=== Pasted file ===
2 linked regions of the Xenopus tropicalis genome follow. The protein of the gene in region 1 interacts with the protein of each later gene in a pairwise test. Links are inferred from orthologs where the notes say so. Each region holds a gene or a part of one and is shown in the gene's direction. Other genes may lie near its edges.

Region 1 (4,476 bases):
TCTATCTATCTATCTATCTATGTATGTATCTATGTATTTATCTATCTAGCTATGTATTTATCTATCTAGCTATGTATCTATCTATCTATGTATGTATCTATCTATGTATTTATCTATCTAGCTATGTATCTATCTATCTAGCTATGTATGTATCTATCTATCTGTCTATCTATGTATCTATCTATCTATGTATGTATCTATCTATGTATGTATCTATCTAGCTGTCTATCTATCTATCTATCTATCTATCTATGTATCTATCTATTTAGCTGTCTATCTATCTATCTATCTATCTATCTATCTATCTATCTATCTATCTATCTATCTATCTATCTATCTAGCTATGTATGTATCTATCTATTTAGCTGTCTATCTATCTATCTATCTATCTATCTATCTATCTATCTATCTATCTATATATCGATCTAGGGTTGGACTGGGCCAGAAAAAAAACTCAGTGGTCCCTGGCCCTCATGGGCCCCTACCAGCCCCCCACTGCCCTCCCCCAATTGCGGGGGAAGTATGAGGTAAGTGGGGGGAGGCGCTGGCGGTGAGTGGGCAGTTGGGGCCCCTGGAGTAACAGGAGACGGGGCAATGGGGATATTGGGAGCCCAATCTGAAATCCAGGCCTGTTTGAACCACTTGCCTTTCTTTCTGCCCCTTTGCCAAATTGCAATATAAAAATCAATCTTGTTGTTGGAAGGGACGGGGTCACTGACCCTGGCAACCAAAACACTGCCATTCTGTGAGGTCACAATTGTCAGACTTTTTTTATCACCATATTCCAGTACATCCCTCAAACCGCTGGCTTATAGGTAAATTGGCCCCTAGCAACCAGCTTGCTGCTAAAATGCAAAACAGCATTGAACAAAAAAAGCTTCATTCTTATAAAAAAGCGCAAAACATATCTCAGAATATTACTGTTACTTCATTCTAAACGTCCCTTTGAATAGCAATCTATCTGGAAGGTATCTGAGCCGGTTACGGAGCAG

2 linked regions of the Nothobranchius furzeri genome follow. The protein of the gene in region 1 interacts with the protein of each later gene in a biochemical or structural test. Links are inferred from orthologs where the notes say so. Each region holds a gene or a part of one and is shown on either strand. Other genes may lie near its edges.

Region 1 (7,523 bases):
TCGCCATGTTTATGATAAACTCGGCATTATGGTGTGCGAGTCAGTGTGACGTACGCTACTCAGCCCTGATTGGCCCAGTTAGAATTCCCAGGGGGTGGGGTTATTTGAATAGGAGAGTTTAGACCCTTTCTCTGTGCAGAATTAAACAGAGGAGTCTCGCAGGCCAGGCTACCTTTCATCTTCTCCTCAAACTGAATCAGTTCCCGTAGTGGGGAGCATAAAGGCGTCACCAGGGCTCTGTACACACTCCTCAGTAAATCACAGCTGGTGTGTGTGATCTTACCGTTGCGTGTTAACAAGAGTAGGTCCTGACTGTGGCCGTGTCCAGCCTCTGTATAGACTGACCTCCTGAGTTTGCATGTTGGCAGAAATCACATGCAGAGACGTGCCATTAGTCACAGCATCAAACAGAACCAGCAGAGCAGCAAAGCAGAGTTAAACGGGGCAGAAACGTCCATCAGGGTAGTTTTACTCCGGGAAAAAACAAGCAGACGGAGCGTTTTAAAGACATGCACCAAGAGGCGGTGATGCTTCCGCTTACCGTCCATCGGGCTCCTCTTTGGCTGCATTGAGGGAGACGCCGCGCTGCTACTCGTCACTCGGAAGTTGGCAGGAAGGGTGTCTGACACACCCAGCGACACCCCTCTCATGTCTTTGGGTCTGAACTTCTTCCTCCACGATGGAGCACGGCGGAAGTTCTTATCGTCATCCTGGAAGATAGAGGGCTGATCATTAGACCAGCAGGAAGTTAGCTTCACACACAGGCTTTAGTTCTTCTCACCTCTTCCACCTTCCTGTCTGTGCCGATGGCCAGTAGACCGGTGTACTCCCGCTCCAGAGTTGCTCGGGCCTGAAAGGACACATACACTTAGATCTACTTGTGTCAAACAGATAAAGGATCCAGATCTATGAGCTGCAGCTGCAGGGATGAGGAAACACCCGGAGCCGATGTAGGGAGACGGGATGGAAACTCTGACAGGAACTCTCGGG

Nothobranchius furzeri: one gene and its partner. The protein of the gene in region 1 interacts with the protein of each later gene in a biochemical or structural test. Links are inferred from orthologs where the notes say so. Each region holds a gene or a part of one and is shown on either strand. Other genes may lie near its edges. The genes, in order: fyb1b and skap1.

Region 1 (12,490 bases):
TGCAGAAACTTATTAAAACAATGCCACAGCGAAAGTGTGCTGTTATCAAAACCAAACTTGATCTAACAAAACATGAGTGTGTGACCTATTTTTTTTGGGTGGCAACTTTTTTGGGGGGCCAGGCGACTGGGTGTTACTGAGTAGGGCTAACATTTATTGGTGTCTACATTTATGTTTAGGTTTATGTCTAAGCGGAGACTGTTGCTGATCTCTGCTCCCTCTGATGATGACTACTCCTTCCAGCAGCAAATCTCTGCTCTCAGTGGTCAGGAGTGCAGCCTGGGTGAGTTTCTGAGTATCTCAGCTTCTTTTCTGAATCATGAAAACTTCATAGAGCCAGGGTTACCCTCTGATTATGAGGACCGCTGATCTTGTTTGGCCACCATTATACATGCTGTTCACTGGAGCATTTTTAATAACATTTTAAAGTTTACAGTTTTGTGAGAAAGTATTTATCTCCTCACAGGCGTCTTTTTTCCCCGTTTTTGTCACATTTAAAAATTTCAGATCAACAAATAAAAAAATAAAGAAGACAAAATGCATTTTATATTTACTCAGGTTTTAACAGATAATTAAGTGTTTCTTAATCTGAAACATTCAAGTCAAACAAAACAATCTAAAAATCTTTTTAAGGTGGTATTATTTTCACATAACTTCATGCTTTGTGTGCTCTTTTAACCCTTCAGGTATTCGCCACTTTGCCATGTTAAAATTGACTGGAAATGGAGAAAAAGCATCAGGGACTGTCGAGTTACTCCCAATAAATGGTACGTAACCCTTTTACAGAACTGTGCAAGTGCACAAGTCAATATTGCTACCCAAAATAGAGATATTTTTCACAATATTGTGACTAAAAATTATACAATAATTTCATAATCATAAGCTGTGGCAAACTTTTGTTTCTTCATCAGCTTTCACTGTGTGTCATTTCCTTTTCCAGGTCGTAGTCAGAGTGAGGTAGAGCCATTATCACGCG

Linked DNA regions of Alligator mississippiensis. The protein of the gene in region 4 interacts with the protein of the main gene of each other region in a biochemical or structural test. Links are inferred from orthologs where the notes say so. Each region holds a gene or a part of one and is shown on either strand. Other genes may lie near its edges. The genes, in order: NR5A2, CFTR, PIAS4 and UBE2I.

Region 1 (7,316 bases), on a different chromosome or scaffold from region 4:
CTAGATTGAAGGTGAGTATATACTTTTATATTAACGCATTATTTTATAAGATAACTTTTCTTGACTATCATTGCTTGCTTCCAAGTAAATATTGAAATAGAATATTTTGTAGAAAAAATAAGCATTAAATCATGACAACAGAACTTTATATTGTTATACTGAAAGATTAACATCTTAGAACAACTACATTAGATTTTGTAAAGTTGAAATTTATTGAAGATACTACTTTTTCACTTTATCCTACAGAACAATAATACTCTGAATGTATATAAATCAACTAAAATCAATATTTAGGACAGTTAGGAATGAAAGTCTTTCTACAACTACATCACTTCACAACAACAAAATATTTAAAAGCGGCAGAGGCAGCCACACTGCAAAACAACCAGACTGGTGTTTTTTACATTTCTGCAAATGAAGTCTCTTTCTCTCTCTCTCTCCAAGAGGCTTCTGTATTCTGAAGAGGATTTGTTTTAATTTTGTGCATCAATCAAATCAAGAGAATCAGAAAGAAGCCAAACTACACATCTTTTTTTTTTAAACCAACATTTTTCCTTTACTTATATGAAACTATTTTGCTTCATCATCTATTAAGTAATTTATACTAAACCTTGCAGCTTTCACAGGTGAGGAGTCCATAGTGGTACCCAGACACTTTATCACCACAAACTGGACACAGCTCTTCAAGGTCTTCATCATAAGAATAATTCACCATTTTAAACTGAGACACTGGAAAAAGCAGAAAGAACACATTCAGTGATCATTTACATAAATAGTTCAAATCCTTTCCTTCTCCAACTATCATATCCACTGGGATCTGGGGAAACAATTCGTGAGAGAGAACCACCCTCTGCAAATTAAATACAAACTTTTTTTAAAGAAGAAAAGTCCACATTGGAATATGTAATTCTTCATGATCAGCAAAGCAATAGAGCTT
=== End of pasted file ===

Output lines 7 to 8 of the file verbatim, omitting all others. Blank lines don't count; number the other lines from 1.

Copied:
Nothobranchius furzeri: one gene and its partner. The protein of the gene in region 1 interacts with the protein of each later gene in a biochemical or structural test. Links are inferred from orthologs where the notes say so. Each region holds a gene or a part of one and is shown on either strand. Other genes may lie near its edges. The genes, in order: fyb1b and skap1.

Region 1 (12,490 bases):